Playing of sedentary games with dice and playing board games have had a major role in the Indian culture since at least 3000 BCE. This is shown by archaeological sites and early literary references in the Rig-Veda, Mahabharata and other texts. Some of these games have survived in the form of boards, game pieces, dice and cards. Apart from actual sets, the traces of board games can also be found in Hindu rock cut temples. These sculptures and paintings appear across the medieval period. The list is exhaustive. The game play also finds its presence on numerous temple floorings, carved or inscribed. Why would somebody carve these board games on these spaces? Interestingly, throughout history, some board games have increased its popularity, and some have disappeared from artistic expressional record. How did one board game overtake the other in terms of its popularity in the later phases of history? What made these games socially acceptable and popular? Where were these games played? What was the space context? The paintings dominantly show royal houses, court rooms as spaces. Were there special pavilions used for game playing by Indian royals? In India board games were traditionally played at ground level. With growing European influence in the subcontinent in the 18th century, local elites adopted the western custom of elevated furniture for board games. Did this change the space context?
The paper thus tries to evolve parameters to analyze the impact of board games on spaces and would throw light on the “space context” with reference to Indian board games tracing it to the contemporary time.
Besides the ubiquitous patolli—a race game played on a cruciform gameboard—the Aztecs had obviously a few other board games. Unfortunately their names have not been recorded. We owe to Diego Durán, writing in the last quarter of the 16th century from local sources, some hints of what appears to be a “war game” and a second, different race game that he calls ‘fortuna’. A close examination of some Precolumbian codices shows a rectangular design with a chequered border, together with beans and gamepieces, which has correctly been interpreted as a board game. Many similar diagrams can be seen carved on stone in temples and public places, from Teotihuacan (c. 4th-7th century AD) to late Toltec times (9th-12th century AD). Of this game too we do not know the name. It has tentatively been called quauhpatolli (“eagle- or wooden-patolli”) by Christian Duverger (1978)—although this seems to have been the classic post-conquest Nahuatl name for the game of chess—or “proto-patolli”, and more concretely “rectángulo de cintas” (rectangle of bands) by William Swezey and Bente Bittman (1983).
The lack of any representation of this game in all Postcolumbian codices, as painted by Aztec artists commissioned by Spanish scholars interested in the Aztec culture, is clear indication that the game had disappeared before the Spanish conquest, at least in central Mexico. No Aztec site shows any such gameboard. Fortunately this game had survived until the 20th (and 21st!) century but located in the Tarascan country, now the state of Michoacán. It was discovered, unchanged, in a Tarascan (Purepecha) village by Ralph L. Beals and Pedro Carrasco, who published their find in 1944. At that time Beals and Carrasco had no idea the game was attested in early codices and Teotihuacan to Maya and Toltec archaeological sites. In Purepecha the game is called k’uillichi.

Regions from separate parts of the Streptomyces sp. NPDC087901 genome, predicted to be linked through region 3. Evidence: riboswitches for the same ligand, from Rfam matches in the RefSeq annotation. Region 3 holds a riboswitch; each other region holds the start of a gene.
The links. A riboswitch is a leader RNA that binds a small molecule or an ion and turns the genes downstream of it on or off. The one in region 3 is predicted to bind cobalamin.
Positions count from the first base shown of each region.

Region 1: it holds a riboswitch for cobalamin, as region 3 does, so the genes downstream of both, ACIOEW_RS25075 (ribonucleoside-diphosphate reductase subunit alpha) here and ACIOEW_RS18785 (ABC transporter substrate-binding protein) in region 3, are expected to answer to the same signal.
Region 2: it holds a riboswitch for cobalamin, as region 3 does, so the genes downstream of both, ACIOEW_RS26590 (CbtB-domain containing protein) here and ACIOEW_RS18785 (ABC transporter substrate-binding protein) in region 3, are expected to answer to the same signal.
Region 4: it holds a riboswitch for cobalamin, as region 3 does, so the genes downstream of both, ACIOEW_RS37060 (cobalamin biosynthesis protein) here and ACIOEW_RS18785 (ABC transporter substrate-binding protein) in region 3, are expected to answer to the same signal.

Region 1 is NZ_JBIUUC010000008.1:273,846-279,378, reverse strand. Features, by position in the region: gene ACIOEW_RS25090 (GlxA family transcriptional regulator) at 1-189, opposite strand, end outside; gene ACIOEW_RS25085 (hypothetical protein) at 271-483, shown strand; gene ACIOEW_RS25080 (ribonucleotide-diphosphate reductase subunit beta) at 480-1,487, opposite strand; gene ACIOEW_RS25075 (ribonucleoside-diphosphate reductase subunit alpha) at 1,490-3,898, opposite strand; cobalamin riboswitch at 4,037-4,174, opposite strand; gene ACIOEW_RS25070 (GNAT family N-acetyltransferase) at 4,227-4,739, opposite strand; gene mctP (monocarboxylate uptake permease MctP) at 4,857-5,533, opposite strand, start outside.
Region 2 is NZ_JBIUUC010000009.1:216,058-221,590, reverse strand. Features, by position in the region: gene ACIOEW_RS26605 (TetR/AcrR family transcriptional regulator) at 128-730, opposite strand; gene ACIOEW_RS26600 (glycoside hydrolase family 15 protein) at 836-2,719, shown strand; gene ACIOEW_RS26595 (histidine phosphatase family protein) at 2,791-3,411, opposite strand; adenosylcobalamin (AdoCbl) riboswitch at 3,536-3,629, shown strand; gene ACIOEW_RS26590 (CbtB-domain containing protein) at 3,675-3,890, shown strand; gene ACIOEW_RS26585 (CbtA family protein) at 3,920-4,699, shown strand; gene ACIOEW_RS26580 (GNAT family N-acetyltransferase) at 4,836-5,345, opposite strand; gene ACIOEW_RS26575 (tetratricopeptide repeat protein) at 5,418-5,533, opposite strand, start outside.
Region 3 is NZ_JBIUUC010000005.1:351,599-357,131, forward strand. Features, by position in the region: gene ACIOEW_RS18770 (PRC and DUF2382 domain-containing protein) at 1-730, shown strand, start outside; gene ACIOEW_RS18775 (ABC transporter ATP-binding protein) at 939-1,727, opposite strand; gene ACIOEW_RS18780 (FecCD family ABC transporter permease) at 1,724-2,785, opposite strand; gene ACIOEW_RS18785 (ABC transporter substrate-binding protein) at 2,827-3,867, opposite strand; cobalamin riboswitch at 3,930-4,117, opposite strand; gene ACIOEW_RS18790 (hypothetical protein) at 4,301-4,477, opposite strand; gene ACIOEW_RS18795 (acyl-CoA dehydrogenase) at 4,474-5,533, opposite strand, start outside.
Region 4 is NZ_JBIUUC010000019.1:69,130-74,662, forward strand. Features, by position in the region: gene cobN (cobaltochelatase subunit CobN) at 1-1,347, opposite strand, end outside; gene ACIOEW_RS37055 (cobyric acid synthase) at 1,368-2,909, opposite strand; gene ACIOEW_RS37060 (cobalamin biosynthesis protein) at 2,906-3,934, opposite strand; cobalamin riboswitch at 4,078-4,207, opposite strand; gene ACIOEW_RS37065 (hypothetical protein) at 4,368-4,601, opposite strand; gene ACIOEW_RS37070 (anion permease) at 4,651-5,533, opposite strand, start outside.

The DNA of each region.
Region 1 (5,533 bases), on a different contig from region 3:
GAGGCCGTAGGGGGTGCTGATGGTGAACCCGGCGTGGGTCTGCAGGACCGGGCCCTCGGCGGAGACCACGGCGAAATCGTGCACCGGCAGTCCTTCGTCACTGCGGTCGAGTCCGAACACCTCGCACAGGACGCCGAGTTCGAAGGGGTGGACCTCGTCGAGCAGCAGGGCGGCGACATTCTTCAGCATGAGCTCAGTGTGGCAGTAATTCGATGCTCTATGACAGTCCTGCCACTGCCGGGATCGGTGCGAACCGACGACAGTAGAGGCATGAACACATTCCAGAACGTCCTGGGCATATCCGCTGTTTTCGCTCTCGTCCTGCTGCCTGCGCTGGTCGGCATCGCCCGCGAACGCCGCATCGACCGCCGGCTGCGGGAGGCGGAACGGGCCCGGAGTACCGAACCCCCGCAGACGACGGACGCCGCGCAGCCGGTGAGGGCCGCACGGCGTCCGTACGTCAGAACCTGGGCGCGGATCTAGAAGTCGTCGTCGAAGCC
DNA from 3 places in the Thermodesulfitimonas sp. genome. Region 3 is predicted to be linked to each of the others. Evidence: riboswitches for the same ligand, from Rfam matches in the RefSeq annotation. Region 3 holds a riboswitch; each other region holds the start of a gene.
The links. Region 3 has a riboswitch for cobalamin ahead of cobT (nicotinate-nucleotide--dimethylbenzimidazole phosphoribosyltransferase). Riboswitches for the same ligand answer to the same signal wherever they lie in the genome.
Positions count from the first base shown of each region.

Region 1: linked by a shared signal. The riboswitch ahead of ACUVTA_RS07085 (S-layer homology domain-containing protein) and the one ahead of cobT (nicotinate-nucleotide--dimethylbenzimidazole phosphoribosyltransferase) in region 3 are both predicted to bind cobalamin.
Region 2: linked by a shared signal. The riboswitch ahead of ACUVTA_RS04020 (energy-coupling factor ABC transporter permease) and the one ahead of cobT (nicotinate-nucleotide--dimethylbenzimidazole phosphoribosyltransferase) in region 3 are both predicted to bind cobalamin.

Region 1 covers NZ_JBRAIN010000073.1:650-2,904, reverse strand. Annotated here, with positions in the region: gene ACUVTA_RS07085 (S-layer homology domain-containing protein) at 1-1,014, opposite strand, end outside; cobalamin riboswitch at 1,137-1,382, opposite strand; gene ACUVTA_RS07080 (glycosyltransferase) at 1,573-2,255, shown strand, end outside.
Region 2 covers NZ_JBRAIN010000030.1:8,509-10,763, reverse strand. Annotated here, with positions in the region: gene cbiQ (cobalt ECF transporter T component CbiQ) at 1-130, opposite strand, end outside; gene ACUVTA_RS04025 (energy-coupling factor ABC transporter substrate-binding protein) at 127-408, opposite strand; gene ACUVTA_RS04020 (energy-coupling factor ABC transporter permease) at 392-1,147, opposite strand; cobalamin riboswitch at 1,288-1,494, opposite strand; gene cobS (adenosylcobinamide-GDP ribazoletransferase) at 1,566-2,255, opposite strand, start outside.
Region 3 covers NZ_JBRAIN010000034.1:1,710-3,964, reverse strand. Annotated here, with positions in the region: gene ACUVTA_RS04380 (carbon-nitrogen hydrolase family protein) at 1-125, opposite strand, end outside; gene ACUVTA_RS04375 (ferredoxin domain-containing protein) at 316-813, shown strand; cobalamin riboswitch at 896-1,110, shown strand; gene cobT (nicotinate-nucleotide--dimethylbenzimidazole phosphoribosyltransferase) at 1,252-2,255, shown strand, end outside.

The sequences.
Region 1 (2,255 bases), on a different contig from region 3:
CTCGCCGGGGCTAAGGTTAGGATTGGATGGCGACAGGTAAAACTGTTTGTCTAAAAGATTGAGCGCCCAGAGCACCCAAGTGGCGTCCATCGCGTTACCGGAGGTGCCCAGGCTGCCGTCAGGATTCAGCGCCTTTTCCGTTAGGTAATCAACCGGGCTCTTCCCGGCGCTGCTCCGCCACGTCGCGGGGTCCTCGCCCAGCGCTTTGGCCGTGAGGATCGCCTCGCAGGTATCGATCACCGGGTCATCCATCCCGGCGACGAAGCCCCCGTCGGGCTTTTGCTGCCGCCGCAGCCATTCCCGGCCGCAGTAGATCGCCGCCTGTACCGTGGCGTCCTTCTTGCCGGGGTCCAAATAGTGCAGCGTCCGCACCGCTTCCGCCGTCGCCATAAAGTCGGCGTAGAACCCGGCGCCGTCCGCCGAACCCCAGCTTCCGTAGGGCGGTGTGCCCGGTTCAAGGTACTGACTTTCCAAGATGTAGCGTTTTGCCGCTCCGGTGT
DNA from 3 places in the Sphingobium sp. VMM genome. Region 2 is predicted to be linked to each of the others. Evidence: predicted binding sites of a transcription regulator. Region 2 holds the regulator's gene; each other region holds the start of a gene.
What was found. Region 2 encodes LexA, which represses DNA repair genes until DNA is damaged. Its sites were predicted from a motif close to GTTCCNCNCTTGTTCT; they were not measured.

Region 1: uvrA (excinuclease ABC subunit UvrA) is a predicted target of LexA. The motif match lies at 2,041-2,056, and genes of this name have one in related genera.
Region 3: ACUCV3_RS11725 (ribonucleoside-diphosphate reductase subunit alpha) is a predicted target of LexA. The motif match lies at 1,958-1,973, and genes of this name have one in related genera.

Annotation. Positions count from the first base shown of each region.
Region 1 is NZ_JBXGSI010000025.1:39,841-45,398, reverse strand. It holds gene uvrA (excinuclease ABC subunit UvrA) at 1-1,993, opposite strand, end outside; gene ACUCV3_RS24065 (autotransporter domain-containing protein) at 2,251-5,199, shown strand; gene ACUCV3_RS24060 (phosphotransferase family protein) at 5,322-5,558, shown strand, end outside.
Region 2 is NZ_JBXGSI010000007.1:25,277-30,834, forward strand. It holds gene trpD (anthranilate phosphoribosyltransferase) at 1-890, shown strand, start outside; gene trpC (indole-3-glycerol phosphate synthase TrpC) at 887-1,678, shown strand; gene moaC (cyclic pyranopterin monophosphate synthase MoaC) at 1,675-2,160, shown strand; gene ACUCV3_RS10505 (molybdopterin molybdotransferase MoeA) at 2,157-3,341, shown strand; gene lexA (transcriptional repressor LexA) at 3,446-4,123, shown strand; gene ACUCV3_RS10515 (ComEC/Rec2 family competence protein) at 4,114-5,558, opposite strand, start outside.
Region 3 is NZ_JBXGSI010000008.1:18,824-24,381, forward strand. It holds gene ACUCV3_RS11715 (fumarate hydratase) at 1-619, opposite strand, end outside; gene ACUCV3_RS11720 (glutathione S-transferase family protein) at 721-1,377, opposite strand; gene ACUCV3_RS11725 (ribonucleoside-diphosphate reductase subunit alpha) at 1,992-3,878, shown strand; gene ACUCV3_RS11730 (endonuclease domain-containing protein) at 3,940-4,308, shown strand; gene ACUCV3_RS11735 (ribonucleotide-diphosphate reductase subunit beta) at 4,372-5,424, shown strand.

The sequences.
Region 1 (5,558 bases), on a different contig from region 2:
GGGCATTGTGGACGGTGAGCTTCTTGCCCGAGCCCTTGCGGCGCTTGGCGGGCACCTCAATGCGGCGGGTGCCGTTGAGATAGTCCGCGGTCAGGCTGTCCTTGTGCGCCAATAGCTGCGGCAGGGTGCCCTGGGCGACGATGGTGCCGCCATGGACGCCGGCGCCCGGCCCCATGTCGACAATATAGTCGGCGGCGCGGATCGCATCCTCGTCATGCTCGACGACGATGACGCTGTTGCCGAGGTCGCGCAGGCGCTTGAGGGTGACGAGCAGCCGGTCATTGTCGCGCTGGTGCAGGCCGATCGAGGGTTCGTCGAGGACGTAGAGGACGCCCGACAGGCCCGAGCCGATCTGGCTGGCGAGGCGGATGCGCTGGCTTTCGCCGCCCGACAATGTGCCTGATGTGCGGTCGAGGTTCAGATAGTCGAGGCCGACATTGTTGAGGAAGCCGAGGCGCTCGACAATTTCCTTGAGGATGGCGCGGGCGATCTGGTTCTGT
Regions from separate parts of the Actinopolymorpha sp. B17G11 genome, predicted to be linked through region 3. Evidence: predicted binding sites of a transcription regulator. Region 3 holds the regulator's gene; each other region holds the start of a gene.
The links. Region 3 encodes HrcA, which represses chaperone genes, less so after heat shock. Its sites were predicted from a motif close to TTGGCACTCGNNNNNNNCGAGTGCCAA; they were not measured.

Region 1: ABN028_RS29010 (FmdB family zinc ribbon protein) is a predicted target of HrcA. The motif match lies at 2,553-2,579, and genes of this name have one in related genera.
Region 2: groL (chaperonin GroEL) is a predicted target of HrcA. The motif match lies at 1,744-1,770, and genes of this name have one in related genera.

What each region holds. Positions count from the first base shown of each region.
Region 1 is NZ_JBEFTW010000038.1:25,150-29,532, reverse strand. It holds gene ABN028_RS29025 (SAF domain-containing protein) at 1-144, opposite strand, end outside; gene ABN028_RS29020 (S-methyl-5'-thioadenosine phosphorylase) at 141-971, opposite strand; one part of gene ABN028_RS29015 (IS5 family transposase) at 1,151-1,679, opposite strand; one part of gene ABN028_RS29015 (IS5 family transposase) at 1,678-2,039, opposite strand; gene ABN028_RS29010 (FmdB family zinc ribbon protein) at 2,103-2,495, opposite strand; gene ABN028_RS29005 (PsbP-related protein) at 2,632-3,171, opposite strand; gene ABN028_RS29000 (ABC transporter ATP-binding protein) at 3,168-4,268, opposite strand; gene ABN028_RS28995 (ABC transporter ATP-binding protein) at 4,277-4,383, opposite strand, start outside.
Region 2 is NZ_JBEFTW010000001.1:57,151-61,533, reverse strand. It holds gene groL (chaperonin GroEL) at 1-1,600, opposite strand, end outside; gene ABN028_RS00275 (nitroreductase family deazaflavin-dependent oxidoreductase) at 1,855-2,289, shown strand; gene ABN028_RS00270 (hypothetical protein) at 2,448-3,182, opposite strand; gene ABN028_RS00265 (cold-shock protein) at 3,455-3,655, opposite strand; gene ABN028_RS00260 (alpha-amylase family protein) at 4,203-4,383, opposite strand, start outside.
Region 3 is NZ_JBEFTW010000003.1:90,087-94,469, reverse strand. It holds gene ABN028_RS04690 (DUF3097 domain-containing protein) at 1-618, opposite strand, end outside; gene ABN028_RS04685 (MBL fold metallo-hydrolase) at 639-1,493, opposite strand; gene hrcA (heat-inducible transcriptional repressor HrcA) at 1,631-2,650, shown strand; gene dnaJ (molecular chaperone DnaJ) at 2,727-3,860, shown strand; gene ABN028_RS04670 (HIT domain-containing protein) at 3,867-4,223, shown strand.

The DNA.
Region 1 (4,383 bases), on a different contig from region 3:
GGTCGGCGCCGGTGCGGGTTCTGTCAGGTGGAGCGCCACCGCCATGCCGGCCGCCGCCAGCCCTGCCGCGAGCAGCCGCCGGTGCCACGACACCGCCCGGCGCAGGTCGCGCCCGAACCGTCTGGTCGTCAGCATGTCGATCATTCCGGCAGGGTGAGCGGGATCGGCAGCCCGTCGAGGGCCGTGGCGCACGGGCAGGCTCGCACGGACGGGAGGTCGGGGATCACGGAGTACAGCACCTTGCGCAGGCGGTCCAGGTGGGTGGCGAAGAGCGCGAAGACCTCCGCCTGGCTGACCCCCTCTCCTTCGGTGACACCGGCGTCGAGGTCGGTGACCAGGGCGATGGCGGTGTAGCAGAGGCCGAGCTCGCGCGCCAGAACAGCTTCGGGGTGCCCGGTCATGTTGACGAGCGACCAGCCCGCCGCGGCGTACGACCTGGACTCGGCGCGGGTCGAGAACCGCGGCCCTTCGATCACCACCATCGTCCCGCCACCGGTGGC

There is evidence of an evolution that led to a simplification of the game: less tracks, less gamesmen (in fact only one per player, while k’uillichi has four), and less ‘dice’. From a “complex” race game, the new debased version turned to be a simple single-track race game with no strategy at all. It is possible that this process took place in Michoacán. (A few examples of the simplified game were found in some Tarascan villages.) Also it seems the widespread use of the Nahua language, which the Spanish promoted, led to calling the game, and/or its dice, patol. As it was, patol proved to be very appealing and became very popular in the Mexican West, finally reaching the Noroeste, that is, the present North-West of Mexico and Southwest of the United States.
This seems to have been a recent trend, since its progress was observed with much detail by missionaries living in close contact with the Indians along what was called the ‘Camino Real’, the long highway that led from western Mexico to what is now New Mexico in the U.S. The Spanish themselves seem to have helped the game in its diffusion, unaware of its presence. It is clearly with the Spaniards that the patol game, sometimes also called quince (fifteen), reached the American Southwest and settled in the Pueblo and the Zuñi countries.
It is there that some newcomers, coming from the North or from the Great Plains, and getting in contact with the Pueblos in the 18th century, found the game and took it over. The Kiowas and Kiowa Apaches are noted for their zohn ahl (or tsoñä) game, while the Arapahos call it ne’bäku’thana. A careful examination of zohn ahl shows that it has kept the basic features of an ancient game that came—in Spanish times—from Mexico and may have been popular in Teotihuacan times. Its spread northward—through the Tarascan country—is, hopefully, well documented.